The logic of that is inescapable. The difficulty, which relates to a point made by the hon. Member for North Cornwall, is that by the same logic, Members of Parliament in the House of Commons occupy the single post of representing a single constituency. By definition, one cannot achieve gender balance in that role. That is the distinction between what happens in this country and on the continent, where proportionality and balance are often achieved by electing Members of Parliament as a body rather than for single constituencies.
I counsel the hon. Gentleman not to take his argument too far, as he may stray into territory that the hon. Member for North Cornwall will rapidly seize on as an argument in favour of a proportionate electoral system.
The Minister will be delighted to hear that I shall not go down that track. Has he taken full account of paragraph 41 of the White Paper on the reform of the House of Lords? It suggests the possibility of some indirectly elected Members from the various national and regional assemblies of the United Kingdom alongside the directly elected Members. I made a point about that yesterday, as did the right hon. Member for Hartlepool (Mr. Mandelson). There is a strong view that that might make the second Chamber more democratic. How would the Government ensure gender balance in indirect elections to the House of Lords?
The hon. Gentleman raises an interesting point, which we shall address in our White Paper on regional government early next year. I made it clear at our previous sitting--I do so again today--that we intend the principles in the Bill to apply to elected regional assemblies. We are laying the basis for gender balance in such assemblies and if there is indirect representation in the House of Lords from them, it will be easier to ensure the objective to which the hon. Gentleman is committed. I give him an undertaking that we shall examine the matter in more detail and cover the relevant issues in our White Paper on regional government.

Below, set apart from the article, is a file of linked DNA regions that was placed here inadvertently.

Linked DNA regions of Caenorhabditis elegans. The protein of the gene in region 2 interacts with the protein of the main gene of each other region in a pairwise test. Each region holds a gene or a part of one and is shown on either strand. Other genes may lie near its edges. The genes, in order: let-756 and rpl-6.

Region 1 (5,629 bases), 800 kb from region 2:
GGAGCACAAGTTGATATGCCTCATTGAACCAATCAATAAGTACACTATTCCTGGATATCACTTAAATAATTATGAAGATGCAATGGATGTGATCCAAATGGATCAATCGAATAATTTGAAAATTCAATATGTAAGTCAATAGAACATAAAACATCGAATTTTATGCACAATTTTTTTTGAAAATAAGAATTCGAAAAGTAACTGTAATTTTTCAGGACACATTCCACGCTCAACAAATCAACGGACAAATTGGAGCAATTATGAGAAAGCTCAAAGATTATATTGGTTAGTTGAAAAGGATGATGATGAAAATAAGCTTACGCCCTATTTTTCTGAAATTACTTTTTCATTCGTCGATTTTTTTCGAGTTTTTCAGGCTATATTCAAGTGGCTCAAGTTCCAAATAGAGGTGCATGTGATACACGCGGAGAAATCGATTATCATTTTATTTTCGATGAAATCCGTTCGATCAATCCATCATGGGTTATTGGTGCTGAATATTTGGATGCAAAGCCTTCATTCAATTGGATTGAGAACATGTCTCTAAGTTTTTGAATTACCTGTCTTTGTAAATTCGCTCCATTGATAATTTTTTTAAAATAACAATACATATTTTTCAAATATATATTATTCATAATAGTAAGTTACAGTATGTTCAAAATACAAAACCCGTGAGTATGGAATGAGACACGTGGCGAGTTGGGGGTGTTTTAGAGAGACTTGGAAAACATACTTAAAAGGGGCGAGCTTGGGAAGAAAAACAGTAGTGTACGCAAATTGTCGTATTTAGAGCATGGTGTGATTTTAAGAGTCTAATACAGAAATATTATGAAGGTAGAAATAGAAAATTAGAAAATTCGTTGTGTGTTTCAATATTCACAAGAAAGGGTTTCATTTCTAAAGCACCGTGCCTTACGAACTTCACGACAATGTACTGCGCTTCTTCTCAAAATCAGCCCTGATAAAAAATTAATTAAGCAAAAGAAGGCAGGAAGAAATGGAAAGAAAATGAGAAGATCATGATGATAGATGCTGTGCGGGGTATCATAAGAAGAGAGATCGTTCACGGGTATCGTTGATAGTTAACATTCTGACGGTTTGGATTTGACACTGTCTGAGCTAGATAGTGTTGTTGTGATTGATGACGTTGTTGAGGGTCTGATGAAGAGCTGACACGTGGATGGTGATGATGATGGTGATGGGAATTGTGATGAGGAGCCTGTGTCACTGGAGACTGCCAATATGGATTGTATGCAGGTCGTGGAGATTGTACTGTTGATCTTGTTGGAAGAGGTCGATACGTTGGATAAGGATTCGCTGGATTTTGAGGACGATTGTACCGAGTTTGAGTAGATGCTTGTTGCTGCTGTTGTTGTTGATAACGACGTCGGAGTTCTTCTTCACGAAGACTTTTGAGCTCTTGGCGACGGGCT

The hon. Gentleman claimed that the Bill imposes burdens on political parties. It does not. It is permissive, and provides an opportunity for political parties that we believe that they will want to seize. I was pleased to hear the hon. Member for Maidenhead, who speaks for the Conservatives on such matters, say that they want to seize the opportunity. They certainly need to do so to redress the imbalance in their representation in the House and we hope that the Bill will facilitate that process. There is no additional burden, so the doctrine that the hon. Lady cited--that when legislation imposes new burdens it is appropriate for the Government to underwrite legal costs--does not apply.